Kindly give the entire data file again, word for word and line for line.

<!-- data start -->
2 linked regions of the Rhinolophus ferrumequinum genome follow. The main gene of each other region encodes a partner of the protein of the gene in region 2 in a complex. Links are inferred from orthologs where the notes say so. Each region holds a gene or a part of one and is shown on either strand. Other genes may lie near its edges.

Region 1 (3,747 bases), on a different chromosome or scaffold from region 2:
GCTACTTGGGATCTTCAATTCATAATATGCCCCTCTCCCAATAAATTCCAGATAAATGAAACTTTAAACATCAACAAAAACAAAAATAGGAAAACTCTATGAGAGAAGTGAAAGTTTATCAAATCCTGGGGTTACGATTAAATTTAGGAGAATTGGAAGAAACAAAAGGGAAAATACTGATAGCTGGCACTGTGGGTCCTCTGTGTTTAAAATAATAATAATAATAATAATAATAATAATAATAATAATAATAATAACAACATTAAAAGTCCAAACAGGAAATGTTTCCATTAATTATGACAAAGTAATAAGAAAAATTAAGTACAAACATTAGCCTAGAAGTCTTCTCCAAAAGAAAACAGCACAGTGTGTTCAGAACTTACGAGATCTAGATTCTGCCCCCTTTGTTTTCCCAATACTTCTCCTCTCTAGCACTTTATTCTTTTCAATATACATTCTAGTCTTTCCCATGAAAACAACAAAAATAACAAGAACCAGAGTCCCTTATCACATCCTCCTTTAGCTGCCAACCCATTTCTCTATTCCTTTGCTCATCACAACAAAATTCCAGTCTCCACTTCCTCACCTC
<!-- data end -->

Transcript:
2 linked regions of the Rhinolophus ferrumequinum genome follow. The main gene of each other region encodes a partner of the protein of the gene in region 2 in a complex. Links are inferred from orthologs where the notes say so. Each region holds a gene or a part of one and is shown on either strand. Other genes may lie near its edges.

Region 1 (3,747 bases), on a different chromosome or scaffold from region 2:
GCTACTTGGGATCTTCAATTCATAATATGCCCCTCTCCCAATAAATTCCAGATAAATGAAACTTTAAACATCAACAAAAACAAAAATAGGAAAACTCTATGAGAGAAGTGAAAGTTTATCAAATCCTGGGGTTACGATTAAATTTAGGAGAATTGGAAGAAACAAAAGGGAAAATACTGATAGCTGGCACTGTGGGTCCTCTGTGTTTAAAATAATAATAATAATAATAATAATAATAATAATAATAATAATAATAACAACATTAAAAGTCCAAACAGGAAATGTTTCCATTAATTATGACAAAGTAATAAGAAAAATTAAGTACAAACATTAGCCTAGAAGTCTTCTCCAAAAGAAAACAGCACAGTGTGTTCAGAACTTACGAGATCTAGATTCTGCCCCCTTTGTTTTCCCAATACTTCTCCTCTCTAGCACTTTATTCTTTTCAATATACATTCTAGTCTTTCCCATGAAAACAACAAAAATAACAAGAACCAGAGTCCCTTATCACATCCTCCTTTAGCTGCCAACCCATTTCTCTATTCCTTTGCTCATCACAACAAAATTCCAGTCTCCACTTCCTCACCTC